Get Some Sleep
Columbia University researchers found that sleep deprivation can also lead to more calories consumed. They found that women who only got 4 hours sleep the night before ate 329 more calories in a nine-hour period compared with if they weren’t sleep deprived, while men ate 263 more calories when sleep-deprived. “It has an impact on cognitive restraint,” study researcher Marie-Pierre St. Onge told ThirdAge. “High-fat food is tempting, and maybe on short sleep you can’t restrain yourself as well, while on full sleep you can resist more easily.”
Mind Your Environment
WHERE you eat your food could also factor in to how much you eat and whether you’re munching even though you’re not hungry, according to research from the University of Southern California. Researchers had movie-goers state if they were regular popcorn-eaters or not, and then they had them eat either stale popcorn or freshly popped popcorn. The regular popcorn-eaters ate just as much stale popcorn as fresh popcorn, while people who didn’t consider themselves regular popcorn-eaters ate significantly less stale popcorn than fresh since it didn’t taste as good. “The results show just how powerful our environment can be in triggering unhealthy behavior,” study researcher David Neal said in a statement. “Sometimes willpower and good intentions are not enough, and we need to trick our brains by controlling the environment instead.”
Hide The Junk Food
Research from Cornell University shows that we are three times more likely to eat the first thing that we see, compared with the fifth thing we see. In that study, researchers took photographs of 100 kitchen cupboards and asked the owners to keep records of what they ate. Researchers also tried moving the food around in the cupboards to see if that impacted their food choices — and found that it did. The research shows that “we end up being masters of our own demise, to some extent,” study researcher Professor Brian Wansink, Ph.D., author of “Mindless Eating: Why We Eat More Than We Think,” told HuffPost.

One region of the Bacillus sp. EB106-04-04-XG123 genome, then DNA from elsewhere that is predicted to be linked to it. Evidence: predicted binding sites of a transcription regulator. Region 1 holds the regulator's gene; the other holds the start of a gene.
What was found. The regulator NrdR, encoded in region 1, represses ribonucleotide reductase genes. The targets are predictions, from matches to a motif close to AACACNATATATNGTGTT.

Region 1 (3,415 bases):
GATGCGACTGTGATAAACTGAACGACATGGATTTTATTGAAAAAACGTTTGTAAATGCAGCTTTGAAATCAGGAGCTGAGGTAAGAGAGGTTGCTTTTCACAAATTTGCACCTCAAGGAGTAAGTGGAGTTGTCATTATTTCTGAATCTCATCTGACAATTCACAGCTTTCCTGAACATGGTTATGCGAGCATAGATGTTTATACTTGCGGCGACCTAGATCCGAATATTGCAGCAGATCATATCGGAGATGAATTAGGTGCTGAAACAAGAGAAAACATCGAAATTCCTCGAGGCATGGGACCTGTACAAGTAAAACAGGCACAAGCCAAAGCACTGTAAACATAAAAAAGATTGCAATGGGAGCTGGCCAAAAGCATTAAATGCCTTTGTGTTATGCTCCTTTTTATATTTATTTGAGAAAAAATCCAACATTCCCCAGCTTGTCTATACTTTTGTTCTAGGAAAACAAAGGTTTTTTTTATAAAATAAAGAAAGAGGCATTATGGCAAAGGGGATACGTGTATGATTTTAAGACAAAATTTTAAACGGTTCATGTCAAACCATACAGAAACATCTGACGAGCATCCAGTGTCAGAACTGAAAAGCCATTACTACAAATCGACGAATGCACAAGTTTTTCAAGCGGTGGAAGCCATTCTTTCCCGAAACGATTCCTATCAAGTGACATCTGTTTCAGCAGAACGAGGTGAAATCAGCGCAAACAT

Eat Using Your Non-Dominant Hand
Research published in the Personality and Social Psychology Bulletin shows that eating with your non-dominant hand can help you to decrease the amount of food you consume, CNN reported. The finding was part of the same movie-theater/popcorn study, where it was discovered that environment plays a part in mindless eating. Like in that experiment, researchers gave study participants either fresh or stale popcorn. They found that people who used their non-dominant hands and ate the stale popcorn ate 30 percent less than if they used their dominant hands, CNN reported.
Just a few tips and tricks to hack mindful behaviors in your new year of new healthy habits. For more insights-as well as a new year, new you clean eating challenge-visit #eatbetterfeelbetter.com for more information. Jennifer Otts, an integrative nutrition and lifestyle consultant, works with individuals who are wanting to improve their health and wellness by making better food and lifestyle choices, and creating sustainable change by forming better health habits in their daily lives. She can be reached at firstname.lastname@example.org for a strategy session or group coaching.